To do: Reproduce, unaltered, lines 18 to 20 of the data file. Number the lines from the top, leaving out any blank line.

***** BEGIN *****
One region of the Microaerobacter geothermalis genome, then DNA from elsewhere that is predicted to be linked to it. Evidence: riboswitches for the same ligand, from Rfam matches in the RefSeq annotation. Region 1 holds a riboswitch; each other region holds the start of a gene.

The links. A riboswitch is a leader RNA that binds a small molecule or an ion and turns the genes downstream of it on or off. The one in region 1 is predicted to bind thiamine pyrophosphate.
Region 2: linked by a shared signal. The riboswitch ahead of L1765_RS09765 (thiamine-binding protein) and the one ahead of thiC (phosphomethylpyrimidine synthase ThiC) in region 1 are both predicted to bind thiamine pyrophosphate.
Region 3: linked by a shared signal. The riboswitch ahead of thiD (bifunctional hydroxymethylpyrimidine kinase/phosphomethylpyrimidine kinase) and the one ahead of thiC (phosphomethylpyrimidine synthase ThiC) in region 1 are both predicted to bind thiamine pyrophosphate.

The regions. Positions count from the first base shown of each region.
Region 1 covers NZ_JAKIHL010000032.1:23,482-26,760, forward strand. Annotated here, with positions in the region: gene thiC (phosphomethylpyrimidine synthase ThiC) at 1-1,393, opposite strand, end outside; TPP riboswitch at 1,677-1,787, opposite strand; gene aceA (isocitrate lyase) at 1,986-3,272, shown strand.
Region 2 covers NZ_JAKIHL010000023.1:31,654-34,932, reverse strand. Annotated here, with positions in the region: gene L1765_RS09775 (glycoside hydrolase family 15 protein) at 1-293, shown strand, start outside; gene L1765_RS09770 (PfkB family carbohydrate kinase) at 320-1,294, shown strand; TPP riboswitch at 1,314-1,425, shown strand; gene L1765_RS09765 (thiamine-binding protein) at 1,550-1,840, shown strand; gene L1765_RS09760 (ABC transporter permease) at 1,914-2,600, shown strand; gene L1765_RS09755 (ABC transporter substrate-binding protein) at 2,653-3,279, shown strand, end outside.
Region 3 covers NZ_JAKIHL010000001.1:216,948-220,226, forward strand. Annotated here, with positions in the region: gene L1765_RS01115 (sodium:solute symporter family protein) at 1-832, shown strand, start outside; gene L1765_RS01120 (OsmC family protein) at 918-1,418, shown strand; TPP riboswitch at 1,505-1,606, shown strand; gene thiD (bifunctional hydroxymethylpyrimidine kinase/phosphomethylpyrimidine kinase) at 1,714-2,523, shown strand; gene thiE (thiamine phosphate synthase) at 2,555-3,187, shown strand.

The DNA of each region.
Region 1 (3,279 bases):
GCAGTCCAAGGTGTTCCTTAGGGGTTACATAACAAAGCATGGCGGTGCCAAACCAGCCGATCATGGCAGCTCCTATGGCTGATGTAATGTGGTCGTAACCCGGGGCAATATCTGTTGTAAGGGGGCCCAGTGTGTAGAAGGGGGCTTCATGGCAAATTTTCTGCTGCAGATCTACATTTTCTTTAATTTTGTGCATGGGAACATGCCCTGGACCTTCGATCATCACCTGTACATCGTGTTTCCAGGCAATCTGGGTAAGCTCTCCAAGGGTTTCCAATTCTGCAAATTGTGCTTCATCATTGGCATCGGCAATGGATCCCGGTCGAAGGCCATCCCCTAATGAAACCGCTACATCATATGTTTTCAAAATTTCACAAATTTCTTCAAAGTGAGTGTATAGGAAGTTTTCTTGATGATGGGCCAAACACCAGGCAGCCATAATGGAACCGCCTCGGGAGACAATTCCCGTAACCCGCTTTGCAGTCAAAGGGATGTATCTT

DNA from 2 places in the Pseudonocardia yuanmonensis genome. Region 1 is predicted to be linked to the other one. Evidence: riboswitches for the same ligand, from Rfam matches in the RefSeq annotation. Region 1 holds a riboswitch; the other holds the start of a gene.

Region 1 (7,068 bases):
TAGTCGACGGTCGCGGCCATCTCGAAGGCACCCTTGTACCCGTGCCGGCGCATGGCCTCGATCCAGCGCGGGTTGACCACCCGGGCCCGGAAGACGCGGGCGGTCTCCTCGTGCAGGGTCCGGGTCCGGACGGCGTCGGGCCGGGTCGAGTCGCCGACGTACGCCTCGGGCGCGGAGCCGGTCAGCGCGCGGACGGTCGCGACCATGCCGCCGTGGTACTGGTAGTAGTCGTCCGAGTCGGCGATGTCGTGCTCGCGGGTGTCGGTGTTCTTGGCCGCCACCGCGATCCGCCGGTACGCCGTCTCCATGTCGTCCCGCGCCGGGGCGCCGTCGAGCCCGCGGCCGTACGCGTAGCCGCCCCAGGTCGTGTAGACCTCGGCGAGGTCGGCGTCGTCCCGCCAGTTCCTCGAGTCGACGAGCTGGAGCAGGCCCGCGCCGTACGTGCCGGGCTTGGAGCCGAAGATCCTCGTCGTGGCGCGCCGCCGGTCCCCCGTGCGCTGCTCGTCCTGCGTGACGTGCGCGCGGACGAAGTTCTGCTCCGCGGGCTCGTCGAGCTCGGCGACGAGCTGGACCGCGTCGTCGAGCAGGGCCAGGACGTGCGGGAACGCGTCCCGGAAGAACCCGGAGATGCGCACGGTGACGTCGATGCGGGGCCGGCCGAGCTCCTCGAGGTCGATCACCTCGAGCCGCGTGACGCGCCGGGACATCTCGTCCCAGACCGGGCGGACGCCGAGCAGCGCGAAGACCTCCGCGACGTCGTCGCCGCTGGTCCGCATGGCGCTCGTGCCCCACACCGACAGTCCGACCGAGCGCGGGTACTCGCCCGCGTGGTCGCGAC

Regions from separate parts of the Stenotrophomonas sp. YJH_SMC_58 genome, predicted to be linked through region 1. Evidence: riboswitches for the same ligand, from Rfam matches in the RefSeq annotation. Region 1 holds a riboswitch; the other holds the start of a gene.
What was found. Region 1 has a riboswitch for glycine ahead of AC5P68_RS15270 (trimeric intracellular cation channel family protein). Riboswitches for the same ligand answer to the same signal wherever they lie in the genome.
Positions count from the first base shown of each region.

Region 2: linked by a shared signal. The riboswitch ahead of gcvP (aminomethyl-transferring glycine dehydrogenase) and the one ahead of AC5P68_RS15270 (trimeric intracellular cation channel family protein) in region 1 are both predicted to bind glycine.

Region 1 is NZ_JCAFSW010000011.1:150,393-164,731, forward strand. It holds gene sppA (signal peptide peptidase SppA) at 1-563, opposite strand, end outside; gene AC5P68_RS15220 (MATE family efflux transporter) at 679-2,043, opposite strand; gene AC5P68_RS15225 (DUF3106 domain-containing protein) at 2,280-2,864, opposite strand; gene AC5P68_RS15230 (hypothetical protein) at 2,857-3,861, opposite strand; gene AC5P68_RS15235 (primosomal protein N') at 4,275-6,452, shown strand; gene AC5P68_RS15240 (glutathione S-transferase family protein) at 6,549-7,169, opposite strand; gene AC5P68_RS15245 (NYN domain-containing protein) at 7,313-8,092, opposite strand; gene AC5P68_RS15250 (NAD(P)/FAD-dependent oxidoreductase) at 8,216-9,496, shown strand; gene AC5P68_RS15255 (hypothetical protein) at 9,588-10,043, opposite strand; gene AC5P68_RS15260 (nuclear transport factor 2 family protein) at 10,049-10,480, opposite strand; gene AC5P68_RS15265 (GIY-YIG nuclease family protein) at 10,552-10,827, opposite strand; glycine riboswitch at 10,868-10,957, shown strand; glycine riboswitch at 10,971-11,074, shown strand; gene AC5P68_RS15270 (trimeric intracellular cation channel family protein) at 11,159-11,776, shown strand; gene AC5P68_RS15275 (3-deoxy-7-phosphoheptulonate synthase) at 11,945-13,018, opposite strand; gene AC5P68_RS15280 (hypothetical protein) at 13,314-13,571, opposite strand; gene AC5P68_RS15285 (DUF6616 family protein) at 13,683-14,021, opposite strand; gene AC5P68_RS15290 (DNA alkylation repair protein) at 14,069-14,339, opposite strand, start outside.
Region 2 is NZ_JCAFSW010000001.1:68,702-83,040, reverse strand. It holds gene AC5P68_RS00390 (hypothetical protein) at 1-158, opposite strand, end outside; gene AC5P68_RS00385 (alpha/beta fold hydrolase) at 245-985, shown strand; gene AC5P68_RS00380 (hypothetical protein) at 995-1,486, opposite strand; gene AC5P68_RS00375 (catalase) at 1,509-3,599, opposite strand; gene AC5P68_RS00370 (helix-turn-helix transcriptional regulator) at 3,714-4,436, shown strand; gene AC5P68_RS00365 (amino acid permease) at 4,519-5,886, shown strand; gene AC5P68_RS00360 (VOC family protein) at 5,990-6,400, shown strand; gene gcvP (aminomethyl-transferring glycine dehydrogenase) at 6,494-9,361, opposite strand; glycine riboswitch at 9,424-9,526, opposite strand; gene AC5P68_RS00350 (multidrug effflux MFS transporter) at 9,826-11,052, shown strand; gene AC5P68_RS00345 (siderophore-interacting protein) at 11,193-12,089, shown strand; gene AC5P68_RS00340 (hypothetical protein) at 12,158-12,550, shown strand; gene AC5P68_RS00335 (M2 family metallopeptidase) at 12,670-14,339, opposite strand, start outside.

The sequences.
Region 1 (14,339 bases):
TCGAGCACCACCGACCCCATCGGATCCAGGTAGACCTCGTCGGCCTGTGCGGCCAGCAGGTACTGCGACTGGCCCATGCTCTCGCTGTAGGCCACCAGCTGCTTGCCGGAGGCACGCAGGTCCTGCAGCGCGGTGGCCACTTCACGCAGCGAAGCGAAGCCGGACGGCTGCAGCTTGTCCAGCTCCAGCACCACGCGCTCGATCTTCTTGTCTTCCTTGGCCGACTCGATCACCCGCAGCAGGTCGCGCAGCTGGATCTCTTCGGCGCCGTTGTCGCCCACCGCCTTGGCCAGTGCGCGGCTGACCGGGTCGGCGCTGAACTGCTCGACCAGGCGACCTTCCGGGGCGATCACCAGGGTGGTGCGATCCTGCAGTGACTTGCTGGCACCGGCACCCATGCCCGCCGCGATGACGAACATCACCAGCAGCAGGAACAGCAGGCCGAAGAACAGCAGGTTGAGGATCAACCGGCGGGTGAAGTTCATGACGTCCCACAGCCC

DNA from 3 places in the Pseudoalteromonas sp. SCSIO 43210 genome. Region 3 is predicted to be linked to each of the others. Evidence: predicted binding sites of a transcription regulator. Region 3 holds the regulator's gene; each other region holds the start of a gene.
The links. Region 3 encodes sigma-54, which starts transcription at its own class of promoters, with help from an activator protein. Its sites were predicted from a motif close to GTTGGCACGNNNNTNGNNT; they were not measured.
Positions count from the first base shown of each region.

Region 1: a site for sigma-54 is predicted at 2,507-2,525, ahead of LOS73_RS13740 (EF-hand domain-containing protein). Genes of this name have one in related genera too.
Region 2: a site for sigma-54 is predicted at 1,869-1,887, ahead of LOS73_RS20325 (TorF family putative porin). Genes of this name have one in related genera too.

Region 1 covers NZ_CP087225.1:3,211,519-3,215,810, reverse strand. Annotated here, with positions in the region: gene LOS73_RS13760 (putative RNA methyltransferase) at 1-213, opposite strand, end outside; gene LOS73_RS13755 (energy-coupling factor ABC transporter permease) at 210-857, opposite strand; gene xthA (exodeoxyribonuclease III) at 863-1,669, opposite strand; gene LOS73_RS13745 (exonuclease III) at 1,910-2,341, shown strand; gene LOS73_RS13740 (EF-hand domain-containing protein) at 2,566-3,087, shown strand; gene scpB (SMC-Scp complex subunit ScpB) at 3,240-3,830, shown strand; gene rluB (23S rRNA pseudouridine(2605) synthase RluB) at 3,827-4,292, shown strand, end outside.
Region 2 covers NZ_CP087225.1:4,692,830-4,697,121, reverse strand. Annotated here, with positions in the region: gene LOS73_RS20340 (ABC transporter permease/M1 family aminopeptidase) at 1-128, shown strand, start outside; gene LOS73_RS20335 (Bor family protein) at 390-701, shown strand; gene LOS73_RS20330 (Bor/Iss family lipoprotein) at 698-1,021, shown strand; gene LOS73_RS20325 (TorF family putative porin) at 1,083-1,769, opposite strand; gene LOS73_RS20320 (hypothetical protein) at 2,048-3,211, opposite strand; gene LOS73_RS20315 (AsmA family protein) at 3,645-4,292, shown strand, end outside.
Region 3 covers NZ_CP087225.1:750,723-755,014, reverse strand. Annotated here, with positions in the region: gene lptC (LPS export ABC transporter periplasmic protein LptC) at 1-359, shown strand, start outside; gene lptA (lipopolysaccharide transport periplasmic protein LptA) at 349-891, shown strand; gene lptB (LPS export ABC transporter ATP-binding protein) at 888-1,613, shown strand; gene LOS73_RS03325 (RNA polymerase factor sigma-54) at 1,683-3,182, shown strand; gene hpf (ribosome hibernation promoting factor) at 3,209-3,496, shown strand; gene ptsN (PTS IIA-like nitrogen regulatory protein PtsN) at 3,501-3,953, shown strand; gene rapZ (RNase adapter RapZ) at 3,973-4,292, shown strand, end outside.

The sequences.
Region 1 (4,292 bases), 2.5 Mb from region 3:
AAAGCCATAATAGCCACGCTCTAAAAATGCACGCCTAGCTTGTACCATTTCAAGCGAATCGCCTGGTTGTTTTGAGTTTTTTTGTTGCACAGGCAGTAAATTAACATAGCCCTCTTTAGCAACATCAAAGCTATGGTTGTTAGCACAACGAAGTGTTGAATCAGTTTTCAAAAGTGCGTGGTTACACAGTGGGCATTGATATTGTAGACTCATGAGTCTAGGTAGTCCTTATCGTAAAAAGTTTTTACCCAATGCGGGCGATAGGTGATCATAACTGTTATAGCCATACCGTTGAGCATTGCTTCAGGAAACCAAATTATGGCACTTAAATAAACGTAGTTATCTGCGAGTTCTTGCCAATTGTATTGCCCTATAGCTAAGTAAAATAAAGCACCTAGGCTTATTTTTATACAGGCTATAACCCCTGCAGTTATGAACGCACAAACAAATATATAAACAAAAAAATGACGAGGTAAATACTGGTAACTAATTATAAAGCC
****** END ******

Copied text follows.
Region 2: linked by a shared signal. The riboswitch ahead of gcvP (aminomethyl-transferring glycine dehydrogenase) and the one ahead of AC5P68_RS15270 (trimeric intracellular cation channel family protein) in region 1 are both predicted to bind glycine.

Region 1 is NZ_JCAFSW010000011.1:150,393-164,731, forward strand. It holds gene sppA (signal peptide peptidase SppA) at 1-563, opposite strand, end outside; gene AC5P68_RS15220 (MATE family efflux transporter) at 679-2,043, opposite strand; gene AC5P68_RS15225 (DUF3106 domain-containing protein) at 2,280-2,864, opposite strand; gene AC5P68_RS15230 (hypothetical protein) at 2,857-3,861, opposite strand; gene AC5P68_RS15235 (primosomal protein N') at 4,275-6,452, shown strand; gene AC5P68_RS15240 (glutathione S-transferase family protein) at 6,549-7,169, opposite strand; gene AC5P68_RS15245 (NYN domain-containing protein) at 7,313-8,092, opposite strand; gene AC5P68_RS15250 (NAD(P)/FAD-dependent oxidoreductase) at 8,216-9,496, shown strand; gene AC5P68_RS15255 (hypothetical protein) at 9,588-10,043, opposite strand; gene AC5P68_RS15260 (nuclear transport factor 2 family protein) at 10,049-10,480, opposite strand; gene AC5P68_RS15265 (GIY-YIG nuclease family protein) at 10,552-10,827, opposite strand; glycine riboswitch at 10,868-10,957, shown strand; glycine riboswitch at 10,971-11,074, shown strand; gene AC5P68_RS15270 (trimeric intracellular cation channel family protein) at 11,159-11,776, shown strand; gene AC5P68_RS15275 (3-deoxy-7-phosphoheptulonate synthase) at 11,945-13,018, opposite strand; gene AC5P68_RS15280 (hypothetical protein) at 13,314-13,571, opposite strand; gene AC5P68_RS15285 (DUF6616 family protein) at 13,683-14,021, opposite strand; gene AC5P68_RS15290 (DNA alkylation repair protein) at 14,069-14,339, opposite strand, start outside.
Region 2 is NZ_JCAFSW010000001.1:68,702-83,040, reverse strand. It holds gene AC5P68_RS00390 (hypothetical protein) at 1-158, opposite strand, end outside; gene AC5P68_RS00385 (alpha/beta fold hydrolase) at 245-985, shown strand; gene AC5P68_RS00380 (hypothetical protein) at 995-1,486, opposite strand; gene AC5P68_RS00375 (catalase) at 1,509-3,599, opposite strand; gene AC5P68_RS00370 (helix-turn-helix transcriptional regulator) at 3,714-4,436, shown strand; gene AC5P68_RS00365 (amino acid permease) at 4,519-5,886, shown strand; gene AC5P68_RS00360 (VOC family protein) at 5,990-6,400, shown strand; gene gcvP (aminomethyl-transferring glycine dehydrogenase) at 6,494-9,361, opposite strand; glycine riboswitch at 9,424-9,526, opposite strand; gene AC5P68_RS00350 (multidrug effflux MFS transporter) at 9,826-11,052, shown strand; gene AC5P68_RS00345 (siderophore-interacting protein) at 11,193-12,089, shown strand; gene AC5P68_RS00340 (hypothetical protein) at 12,158-12,550, shown strand; gene AC5P68_RS00335 (M2 family metallopeptidase) at 12,670-14,339, opposite strand, start outside.